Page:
Con­ti­nen­tal drifts to­wards Africa

Last year the United King­dom, the United States, Rus­sia and the Euro­pean Union un­veiled their new strate­gies for Africa and China, Ger­many and In­dia tweaked theirs

Mail & Guardian - - News - Alex Vines

There is no doubt that 2019 will see a quick­en­ing of re­newed in­ter­na­tional com­pe­ti­tion in Africa. China is now Africa’s lead­ing trad­ing part­ner and In­dia, Rus­sia and oth­ers are in­creas­ing their in­volve­ment, whereas the Euro­pean Union is tread­ing wa­ter and the United States is fall­ing be­hind.

A key de­vel­op­ment in 2018 was Rus­sia’s re-en­try into Africa. In 2019 the first Rus­sia-africa sum­mit will add to an al­ready lengthy list of sum­mits. Rus­sia has, for sev­eral years, been qui­etly in­vest­ing in Soviet-era part­ner­ships and forg­ing new al­liances by of­fer­ing se­cu­rity, arms train­ing and elec­tion­eer­ing ser­vices in ex­change for min­ing rights and other op­por­tu­ni­ties.

It was only when the Rus­sians moved into the Cen­tral African Repub­lic with guns and sol­diers in 2018 that the world sud­denly woke up to the real­ity that a new Rus­sian Africa strat­egy was in place. Rus­sia’s re-en­gage­ment in Africa is a re­minder that there will be greater geopo­lit­i­cal ri­valry and in­ter­na­tional ex­per­i­men­ta­tion on the con­ti­nent in fu­ture.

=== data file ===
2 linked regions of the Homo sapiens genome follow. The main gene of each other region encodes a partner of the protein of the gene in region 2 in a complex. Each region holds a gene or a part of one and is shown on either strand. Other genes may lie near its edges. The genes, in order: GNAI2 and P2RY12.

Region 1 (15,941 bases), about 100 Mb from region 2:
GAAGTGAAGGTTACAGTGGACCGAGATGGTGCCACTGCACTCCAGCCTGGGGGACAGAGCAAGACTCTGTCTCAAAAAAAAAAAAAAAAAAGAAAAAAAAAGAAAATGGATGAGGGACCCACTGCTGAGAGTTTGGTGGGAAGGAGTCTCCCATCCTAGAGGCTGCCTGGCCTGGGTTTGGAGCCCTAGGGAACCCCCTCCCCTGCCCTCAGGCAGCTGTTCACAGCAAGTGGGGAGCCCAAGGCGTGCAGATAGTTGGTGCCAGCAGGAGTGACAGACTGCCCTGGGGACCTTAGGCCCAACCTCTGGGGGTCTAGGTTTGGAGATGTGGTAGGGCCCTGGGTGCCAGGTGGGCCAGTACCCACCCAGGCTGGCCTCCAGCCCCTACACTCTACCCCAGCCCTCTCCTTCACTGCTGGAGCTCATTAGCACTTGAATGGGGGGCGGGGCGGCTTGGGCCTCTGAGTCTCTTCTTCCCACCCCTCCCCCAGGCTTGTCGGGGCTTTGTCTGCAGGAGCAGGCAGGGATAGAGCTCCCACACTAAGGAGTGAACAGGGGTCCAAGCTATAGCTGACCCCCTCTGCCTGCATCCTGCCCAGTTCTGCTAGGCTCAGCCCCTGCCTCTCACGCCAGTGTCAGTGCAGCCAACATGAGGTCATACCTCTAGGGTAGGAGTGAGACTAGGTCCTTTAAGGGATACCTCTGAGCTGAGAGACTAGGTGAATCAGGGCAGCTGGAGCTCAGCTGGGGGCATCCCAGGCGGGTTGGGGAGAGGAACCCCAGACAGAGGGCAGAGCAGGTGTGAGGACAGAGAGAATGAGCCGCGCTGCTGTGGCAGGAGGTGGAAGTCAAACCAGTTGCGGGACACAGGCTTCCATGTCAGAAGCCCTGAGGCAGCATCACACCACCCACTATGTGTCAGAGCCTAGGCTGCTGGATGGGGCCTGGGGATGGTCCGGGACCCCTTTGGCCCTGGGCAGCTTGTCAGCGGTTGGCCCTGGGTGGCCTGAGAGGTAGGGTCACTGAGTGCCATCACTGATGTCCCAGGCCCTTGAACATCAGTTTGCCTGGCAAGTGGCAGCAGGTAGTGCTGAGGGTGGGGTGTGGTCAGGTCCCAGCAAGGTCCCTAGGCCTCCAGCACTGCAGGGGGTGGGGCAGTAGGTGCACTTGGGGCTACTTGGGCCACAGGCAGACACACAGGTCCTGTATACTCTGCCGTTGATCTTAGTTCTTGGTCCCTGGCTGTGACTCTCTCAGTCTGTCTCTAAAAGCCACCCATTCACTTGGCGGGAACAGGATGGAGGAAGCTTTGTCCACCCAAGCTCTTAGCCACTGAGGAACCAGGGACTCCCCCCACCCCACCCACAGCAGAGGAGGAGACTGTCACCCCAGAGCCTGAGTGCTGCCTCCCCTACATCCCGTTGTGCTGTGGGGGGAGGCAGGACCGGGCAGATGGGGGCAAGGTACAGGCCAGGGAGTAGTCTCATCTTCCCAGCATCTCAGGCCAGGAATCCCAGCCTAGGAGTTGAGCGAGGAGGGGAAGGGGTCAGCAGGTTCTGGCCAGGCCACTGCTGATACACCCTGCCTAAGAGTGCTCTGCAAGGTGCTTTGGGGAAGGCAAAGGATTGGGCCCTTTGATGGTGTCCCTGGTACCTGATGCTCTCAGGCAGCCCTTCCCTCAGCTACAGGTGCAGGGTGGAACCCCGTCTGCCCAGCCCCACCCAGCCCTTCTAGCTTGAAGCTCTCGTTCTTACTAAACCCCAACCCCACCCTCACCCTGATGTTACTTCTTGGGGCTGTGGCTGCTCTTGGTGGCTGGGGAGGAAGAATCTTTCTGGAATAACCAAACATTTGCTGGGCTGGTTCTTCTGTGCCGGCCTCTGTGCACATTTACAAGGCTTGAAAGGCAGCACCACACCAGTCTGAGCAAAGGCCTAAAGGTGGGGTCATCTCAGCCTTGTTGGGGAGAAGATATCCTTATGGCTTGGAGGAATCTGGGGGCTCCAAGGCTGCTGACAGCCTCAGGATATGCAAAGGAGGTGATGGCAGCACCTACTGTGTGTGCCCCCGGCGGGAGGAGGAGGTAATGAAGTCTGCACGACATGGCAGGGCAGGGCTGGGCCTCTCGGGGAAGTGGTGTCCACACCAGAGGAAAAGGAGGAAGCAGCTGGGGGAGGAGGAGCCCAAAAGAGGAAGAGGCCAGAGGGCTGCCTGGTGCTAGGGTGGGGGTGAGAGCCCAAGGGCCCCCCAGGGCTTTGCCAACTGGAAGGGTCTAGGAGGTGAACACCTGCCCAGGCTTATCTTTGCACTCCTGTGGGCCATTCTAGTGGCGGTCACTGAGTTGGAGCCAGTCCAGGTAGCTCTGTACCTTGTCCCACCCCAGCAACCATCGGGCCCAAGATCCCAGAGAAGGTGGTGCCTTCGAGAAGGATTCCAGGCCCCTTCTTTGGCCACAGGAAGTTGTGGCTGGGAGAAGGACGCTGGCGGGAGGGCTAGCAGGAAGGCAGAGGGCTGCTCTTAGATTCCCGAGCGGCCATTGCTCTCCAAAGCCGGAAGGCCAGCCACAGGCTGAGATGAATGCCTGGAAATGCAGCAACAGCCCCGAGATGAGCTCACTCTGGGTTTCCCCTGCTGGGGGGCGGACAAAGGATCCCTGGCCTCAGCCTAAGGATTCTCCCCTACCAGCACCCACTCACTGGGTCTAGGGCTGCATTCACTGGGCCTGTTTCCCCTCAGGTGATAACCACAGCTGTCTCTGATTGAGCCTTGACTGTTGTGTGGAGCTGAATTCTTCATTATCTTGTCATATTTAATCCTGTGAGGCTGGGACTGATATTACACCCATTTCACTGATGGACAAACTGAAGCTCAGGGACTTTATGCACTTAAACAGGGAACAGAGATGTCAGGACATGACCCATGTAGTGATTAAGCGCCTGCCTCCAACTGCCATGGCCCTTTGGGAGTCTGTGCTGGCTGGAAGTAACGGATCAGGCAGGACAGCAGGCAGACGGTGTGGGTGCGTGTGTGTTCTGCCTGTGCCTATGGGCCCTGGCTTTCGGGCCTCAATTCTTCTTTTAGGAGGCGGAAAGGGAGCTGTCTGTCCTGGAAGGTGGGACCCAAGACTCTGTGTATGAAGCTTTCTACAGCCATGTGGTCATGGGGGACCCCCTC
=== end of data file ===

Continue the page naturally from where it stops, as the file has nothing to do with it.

This year there will also be greater in­ter­con­nect­ed­ness of parts of the con­ti­nent with de­vel­op­ments hap­pen­ing else­where. In 2019 the Horn and East Africa will pivot fur­ther to­wards Asia and the Mid­dle East as a re­sult of in­vest­ments, pol­i­tics and soft power. A re­cent sur­vey in­di­cated that many well-heeled Africans in­creas­ingly favour Dubai as their pri­mary elite hol­i­day des­ti­na­tion (this in­cludes South Africans).

The spat be­tween Qatar and the United Arab Emi­rates is play­ing out across the re­gion, with di­rect po­lit­i­cal con­se­quences in So­ma­lia. Turkey is con­tin­u­ing to deepen its in­volve­ment, in­clud­ing build­ing a port in Eritrea. Pres­i­dent Re­cep Tayip Er­do­gan made the first Turk­ish pres­i­den­tial trip to the Sa­hel in 2018, sig­nalling in­creased Turk­ish am­bi­tions.

The In­dia Union Cabi­net in March last year ap­proved the open­ing of 18 diplo­matic mis­sions in Africa. This roll­out of In­dian em­bassies is un­der way in Burk­ina Faso, Cameroon, Cape Verde, Chad, the Demo­cratic Repub­lic of Congo (DRC), Dji­bouti, Equa­to­rial Guinea, Eritrea, Guinea, Guinea-bis­sau, Liberia, Mau­ri­ta­nia, Rwanda, São Tomé and Príncipe, Sierra Leone, So­ma­lia, Swazi­land and Togo. In­dia will have at least one mis­sion in 47 African coun­tries when this process in com­pleted.